The city argues that the residency restriction is meant to “promote, protect and improve the health, safety and welfare of the citizens of the city.” The lawsuit contends there is no sound evidence that residency restrictions improve public safety or prevent recidivism.The city argues the lawsuit should be dismissed because the 8th Circuit Court already has ruled that residency restrictions for sex offenders are constitutional.The list, courtesy of the Minnesota Department of Corrections, is organized by year of implementation.

In 2014, Evenstad was charged with stalking or threatening several people involved in his rape conviction, including the victim, the Hennepin County prosecutor and the judge. Then he was told the home is within 1,200 feet of both a daycare and a group home. Paul is among 84 cities, townships or counties in Minnesota with residency restrictions for sex offenders, according to the Department of Corrections. Paul’s is “extremely broad,” said Adele Nicholas, a Chicago civil rights attorney who agreed to take on Evenstad’s lawsuit.

He pleaded guilty in Ramsey County District Court to stalking charges in five cases, and was placed on probation for 20 years and ordered to remove websites he had created in his victims’ names. Whereas most local “predatory offender” ordinances ban Level 3 sex offenders from living within a certain distance of places where children congregate, West St. The city’s inclusion of group homes is also rare, she said. Paul is saying there are 38 (group homes) in the city limits and that no one can live within 1,200 of feet,” she said.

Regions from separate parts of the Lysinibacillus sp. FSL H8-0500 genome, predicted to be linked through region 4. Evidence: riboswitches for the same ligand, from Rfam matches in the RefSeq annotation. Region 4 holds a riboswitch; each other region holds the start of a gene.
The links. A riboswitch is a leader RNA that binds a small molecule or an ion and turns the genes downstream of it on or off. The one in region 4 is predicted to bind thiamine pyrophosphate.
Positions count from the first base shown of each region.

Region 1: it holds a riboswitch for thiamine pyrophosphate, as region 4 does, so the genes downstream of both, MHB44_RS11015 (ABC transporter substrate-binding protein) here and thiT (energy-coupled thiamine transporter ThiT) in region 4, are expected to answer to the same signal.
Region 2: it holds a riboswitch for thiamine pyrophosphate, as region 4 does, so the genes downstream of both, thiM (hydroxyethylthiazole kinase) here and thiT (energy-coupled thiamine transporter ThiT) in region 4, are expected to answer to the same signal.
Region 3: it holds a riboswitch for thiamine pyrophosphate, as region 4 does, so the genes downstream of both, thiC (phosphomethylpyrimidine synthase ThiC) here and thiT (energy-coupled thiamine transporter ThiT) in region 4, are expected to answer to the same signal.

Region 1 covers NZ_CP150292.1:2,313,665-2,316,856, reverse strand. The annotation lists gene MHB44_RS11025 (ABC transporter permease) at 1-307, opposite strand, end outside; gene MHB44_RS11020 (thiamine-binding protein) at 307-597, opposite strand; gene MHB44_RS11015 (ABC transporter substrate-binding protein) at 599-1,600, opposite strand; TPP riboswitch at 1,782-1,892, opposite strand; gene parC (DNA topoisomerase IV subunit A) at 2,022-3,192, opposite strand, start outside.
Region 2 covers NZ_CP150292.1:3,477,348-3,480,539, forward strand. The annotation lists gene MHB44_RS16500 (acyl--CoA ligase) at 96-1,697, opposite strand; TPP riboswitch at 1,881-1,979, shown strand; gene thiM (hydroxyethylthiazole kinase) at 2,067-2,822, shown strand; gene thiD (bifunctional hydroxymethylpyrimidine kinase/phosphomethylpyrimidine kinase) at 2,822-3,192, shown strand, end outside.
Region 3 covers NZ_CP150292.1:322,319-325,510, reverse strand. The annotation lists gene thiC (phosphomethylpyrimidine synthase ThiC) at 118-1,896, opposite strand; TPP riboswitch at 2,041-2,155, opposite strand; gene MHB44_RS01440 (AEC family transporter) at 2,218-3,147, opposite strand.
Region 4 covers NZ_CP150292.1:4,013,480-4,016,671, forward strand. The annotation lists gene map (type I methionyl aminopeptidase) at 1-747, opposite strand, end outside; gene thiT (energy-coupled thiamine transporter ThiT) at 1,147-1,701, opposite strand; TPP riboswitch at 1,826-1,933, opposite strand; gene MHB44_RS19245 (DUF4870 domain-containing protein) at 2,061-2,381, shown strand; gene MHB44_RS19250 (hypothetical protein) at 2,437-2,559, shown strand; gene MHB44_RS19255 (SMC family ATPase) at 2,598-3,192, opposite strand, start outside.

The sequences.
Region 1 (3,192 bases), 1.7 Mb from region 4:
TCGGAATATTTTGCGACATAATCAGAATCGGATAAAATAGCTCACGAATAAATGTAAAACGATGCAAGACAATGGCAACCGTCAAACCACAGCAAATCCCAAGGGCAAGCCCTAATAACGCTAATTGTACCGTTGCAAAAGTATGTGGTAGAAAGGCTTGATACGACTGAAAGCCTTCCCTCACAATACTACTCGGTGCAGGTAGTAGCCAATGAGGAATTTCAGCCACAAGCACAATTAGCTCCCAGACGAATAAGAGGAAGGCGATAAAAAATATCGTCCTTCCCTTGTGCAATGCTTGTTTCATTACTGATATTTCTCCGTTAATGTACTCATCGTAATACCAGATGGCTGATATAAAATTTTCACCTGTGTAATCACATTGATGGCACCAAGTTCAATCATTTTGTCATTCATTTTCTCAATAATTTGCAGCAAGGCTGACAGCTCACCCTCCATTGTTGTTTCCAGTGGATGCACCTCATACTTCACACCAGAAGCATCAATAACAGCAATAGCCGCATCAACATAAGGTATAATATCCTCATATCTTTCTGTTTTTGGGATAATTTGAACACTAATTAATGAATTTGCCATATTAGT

A jury found Evenstad guilty of raping an 18-year-old Richfield woman he met through a telephone dating chatline.

Before he was released from prison in 2008, he was assessed to be a Level 1 offender, meaning he is least likely to re-offend.

Before they are released from prison, Minnesota sex offenders are assessed by a panel of experts to determine how likely they are to re-offend.

Level 3 is considered the highest risk for re-offending.Before 2015, when Brooklyn Center passed an ordinance, no metro-area cities restricted where sex offenders could live.After Brooklyn Center enacted its ordinance, Columbia Heights and other nearby Anoka communities quickly followed suit.In April, Nicholas and her co-counsel, Mark Weinberg, were successful in a federal lawsuit that challenged a sex offender ordinance in Pleasant Prairie, Wis.They have filed similar lawsuits this year in Wisconsin, including one against the city of Milwaukee, on behalf of sex offenders.“It has become a snowball effect,” said Michele Murphy, program director for the risk assessment and community notification unit at the Department of Corrections.